leads to several articles to a location in Oklo, Gabon, where a quirk in geology allowed uranium to accumulate in just the right configuration to support a fission reaction.  The natural nuclear reactor formed when a uranium-rich mineral deposit became filled with groundwater that acted as a neutron moderator, slowing the neutrons enough to cause other atoms to undergo fission as well.  When that happened, a nuclear chain reaction took place. Eventually, heat generated from the nuclear fission caused the groundwater to boil away, which then slowed or stopped the reaction. After cooling of the mineral deposit, the water eventually returned and the reaction restarted, completing a full cycle every 3-hours. The fission reaction cycles continued for hundreds of thousands of years (potentially up to 1 million years) and finally ended when the ever-decreasing fissile materials were eventually used up, and could no longer could sustain a chain reaction.  (There's a really nice Scientific American article on this natural reactor.  Worth looking at the figures to see how such a thing could take place.)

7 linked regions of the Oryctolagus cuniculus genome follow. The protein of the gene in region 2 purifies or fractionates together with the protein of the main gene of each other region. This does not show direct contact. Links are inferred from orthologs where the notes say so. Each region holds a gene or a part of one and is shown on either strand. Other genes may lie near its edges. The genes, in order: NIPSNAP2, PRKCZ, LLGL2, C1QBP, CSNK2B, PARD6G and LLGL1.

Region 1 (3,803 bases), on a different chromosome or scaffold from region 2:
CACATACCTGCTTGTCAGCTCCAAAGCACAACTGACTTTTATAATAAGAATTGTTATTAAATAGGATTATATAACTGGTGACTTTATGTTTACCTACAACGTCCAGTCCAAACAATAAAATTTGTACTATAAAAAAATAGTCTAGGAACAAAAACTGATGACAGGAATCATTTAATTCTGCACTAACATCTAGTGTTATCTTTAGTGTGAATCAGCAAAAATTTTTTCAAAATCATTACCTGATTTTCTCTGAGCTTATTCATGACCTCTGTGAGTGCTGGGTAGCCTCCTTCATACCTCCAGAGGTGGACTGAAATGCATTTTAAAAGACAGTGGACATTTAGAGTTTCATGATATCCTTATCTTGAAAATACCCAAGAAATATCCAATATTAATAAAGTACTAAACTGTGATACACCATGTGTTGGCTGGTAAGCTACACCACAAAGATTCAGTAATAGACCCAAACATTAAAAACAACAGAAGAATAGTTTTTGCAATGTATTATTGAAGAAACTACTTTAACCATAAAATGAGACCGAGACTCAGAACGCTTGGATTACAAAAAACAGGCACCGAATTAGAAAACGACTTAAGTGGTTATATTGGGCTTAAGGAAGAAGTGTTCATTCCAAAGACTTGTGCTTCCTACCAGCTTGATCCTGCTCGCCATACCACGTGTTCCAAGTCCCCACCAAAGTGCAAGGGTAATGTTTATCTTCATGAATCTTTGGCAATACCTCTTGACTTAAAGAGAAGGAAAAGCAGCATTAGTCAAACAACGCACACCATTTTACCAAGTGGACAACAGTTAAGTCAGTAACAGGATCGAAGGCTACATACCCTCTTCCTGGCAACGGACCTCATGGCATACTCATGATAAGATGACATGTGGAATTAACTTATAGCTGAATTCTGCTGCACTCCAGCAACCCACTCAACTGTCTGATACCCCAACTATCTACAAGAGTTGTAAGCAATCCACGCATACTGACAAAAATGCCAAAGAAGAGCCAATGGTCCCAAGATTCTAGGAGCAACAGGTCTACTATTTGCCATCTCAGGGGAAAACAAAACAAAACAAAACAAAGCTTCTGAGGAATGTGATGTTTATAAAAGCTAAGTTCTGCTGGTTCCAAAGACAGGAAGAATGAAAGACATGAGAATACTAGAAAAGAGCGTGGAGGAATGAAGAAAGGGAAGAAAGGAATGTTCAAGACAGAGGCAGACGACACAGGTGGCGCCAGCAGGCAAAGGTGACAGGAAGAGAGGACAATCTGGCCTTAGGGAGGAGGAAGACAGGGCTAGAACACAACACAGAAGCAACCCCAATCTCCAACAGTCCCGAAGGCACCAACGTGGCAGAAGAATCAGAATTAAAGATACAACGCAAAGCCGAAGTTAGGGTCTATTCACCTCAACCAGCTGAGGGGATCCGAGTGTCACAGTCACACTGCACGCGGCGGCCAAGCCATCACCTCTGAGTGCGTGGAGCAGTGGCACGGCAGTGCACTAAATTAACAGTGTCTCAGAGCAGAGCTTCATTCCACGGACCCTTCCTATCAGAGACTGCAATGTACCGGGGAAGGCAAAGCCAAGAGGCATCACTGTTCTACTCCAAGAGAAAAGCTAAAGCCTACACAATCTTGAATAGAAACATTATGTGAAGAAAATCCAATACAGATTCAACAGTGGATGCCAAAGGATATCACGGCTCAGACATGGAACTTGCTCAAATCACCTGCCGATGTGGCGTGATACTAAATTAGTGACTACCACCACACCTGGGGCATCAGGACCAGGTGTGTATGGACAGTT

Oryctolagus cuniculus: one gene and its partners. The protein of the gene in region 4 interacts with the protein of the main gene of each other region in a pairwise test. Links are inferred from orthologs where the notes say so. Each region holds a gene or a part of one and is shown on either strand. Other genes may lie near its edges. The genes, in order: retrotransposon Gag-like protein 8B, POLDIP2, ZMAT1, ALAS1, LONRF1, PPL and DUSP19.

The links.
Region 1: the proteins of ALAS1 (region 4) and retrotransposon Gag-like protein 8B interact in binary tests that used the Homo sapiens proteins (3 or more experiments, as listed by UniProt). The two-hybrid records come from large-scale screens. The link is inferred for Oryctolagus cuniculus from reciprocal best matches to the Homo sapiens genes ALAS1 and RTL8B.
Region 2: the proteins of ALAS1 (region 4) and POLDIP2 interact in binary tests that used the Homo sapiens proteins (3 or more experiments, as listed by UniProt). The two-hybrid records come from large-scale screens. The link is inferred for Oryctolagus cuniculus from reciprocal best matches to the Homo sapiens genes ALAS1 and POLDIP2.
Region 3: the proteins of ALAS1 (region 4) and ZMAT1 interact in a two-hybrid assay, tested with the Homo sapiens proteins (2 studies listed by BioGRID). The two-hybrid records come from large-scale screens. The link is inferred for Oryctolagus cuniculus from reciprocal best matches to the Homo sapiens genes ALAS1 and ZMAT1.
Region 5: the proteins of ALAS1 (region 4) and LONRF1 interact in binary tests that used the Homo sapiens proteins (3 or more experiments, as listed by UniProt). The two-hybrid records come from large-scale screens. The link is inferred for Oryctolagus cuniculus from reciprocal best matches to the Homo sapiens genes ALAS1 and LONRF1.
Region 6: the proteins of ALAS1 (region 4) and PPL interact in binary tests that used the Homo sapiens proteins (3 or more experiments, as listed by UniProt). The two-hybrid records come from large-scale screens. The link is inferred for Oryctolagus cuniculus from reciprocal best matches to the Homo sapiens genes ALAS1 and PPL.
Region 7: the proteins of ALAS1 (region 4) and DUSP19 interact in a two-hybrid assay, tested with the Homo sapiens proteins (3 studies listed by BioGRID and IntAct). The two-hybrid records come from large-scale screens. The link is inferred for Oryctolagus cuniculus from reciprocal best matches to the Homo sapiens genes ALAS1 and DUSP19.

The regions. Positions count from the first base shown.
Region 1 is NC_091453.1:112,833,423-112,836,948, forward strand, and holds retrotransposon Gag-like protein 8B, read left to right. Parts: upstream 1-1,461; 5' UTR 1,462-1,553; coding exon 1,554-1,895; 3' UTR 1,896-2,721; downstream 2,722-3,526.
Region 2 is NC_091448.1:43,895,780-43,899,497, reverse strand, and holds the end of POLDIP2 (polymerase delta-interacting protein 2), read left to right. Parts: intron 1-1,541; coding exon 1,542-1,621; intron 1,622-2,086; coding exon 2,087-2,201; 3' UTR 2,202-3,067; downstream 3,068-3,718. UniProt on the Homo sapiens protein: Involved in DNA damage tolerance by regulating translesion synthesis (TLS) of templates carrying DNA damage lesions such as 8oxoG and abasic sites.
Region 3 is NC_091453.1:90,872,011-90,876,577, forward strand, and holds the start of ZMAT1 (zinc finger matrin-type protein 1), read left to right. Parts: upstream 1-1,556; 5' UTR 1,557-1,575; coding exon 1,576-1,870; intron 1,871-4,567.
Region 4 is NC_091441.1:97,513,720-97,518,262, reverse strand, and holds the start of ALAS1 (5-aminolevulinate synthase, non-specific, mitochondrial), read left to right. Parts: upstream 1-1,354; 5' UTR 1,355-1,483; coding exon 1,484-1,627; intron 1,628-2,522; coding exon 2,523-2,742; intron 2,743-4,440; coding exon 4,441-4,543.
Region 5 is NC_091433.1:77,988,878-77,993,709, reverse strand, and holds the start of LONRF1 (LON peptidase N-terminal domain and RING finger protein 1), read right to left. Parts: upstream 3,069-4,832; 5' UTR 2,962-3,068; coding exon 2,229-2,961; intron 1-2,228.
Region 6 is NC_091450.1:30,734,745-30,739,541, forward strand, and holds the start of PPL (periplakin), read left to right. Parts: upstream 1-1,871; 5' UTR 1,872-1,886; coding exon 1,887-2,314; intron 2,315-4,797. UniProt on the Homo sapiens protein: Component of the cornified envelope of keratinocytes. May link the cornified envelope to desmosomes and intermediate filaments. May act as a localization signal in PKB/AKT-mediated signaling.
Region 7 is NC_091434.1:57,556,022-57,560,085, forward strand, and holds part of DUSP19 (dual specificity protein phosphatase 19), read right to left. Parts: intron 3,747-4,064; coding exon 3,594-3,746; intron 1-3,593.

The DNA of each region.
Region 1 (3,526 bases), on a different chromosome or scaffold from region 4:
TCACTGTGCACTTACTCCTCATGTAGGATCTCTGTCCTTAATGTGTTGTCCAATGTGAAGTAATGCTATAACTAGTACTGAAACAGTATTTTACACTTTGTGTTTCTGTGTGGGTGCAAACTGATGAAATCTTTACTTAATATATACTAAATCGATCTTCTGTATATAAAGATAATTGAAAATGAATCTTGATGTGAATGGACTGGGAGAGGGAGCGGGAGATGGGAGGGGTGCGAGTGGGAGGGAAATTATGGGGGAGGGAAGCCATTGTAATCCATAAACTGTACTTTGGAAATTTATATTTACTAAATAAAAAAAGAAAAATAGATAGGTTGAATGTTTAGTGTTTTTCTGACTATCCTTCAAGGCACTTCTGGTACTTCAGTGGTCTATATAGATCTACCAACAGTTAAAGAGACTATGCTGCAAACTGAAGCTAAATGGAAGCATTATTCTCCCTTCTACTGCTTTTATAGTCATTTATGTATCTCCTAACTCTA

3.  Can you find any other related on-going natural disasters like this?  To qualify, they should be processes that run for many years at a time (not just single eruptions or earthquakes).  
 I found a couple of interesting places by accident during the "fill in the blank" search.  

The first was the “Gate to Hell” in Turkey, while it's not a site of active burning, it IS a place where poisonous gases come up from the earth with the ability to kill animals (and people) who linger too long.  

Although it's not a disaster, there's also the danger of Erta Ale, Ethiopia (a lake of lava at 13°36′N 40°40′E).  Don't go walking there... 

P/C Rolf Cosar, from Wikipedia entry on Erta Ale.

And, if you remember, we talked about the "erupting lakes" of Africa in an earlier blog post.  Those lakes would definitely qualify as ongoing (or at least, recurring from year-to-year) natural disasters.